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Witchmarks Intended to Protect King James I Discovered

King James I used conventional means to avoid assassination by Guy Fawkes and the rest of the Gunpowder Plot gang but newly-discovered evidence showed his friends resorted to supernatural aid to protect him from evil spirits. Scratch marks found in wooden beams and floorboards of a country house the king planned to visit shortly after the plot have been identified as witchmarks – symbols designed to ward off demons and the spells and curses of witches.

The first Knole House in Sevenoaks, Kent, where the witchmarks were discovered, was built by Thomas Bourchier, Archbishop of Canterbury, between 1456 and 1486. In 1566, it was acquired by Thomas Sackville, the cousin of the reigning Queen Elizabeth I. Knole House was renovated in 1606 in hopes it would be used by James I for escapes from the dangers in and around the palace. Unfortunately, the king’s first visit shortly after the Gunpowder Plot was canceled and he never rescheduled.

The National Trust is currently working to preserve Knole House and that’s when the mysterious scratches were discovered on beams below the floorboards and in the fireplace in what is now called the Upper King’s Room. Archaeologists from the Museum of London Archaeology dated the wooden beams to 1606 and identified them as apotropaic marks – intersecting lines and symbols drawn or carved to form a “demon trap” to drive away demons and evil spirits.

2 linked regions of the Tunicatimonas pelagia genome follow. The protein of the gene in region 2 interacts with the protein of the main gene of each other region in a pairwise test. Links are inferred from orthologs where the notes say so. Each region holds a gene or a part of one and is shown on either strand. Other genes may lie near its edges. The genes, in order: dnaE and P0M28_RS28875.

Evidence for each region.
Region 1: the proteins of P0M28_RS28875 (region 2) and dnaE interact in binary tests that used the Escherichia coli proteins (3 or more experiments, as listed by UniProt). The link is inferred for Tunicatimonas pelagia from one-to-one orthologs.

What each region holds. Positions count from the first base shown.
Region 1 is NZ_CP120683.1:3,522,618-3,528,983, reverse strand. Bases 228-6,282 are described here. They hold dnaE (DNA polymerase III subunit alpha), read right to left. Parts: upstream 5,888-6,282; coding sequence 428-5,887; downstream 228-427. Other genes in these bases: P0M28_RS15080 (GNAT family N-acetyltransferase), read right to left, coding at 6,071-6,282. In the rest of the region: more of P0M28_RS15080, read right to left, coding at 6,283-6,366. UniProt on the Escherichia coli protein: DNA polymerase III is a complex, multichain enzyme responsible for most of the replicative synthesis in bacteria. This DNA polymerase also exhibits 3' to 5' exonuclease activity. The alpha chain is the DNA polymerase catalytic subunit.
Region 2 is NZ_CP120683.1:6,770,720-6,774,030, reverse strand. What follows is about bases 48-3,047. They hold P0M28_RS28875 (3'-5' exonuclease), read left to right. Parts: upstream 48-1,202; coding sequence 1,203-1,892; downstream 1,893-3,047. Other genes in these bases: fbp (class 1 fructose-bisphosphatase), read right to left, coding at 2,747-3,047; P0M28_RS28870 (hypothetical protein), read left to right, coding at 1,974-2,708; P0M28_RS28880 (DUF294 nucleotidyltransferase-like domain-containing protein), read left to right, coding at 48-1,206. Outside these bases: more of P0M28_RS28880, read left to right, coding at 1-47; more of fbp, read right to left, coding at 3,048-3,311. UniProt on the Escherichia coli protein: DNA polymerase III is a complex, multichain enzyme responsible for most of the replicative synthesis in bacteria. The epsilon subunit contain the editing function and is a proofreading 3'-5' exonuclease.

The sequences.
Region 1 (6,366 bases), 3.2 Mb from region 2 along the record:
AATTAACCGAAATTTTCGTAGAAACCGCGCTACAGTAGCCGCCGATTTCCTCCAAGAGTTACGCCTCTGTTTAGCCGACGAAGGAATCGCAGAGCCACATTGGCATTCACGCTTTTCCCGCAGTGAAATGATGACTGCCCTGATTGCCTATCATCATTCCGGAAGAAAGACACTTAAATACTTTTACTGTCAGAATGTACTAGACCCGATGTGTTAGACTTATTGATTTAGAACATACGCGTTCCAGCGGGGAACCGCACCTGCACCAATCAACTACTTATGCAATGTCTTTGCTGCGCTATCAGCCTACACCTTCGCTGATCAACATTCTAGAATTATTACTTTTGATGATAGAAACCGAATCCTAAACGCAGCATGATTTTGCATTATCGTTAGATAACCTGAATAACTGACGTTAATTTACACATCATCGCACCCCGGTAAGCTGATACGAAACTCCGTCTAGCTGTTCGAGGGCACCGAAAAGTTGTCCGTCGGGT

Beams under the floorboards in Knole House where the witchmarks were found.

Beams under the floorboards in Knole House where the witchmarks were found.

Why did James I need protection from witches? He brought it upon himself by passing a law making witchcraft a crime punishable by death, writing a book promoting witch hunting called Daemonologie and personally directing the torture of accused witches.

Sounds like he probably needed more than just witchmarks.

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Paul Seaburn is the editor at Mysterious Universe and its most prolific writer. He’s written for TV shows such as "The Tonight Show", "Politically Incorrect" and an award-winning children’s program. He's been published in “The New York Times" and "Huffington Post” and has co-authored numerous collections of trivia, puzzles and humor. His “What in the World!” podcast is a fun look at the latest weird and paranormal news, strange sports stories and odd trivia. Paul likes to add a bit of humor to each MU post he crafts. After all, the mysterious doesn't always have to be serious.
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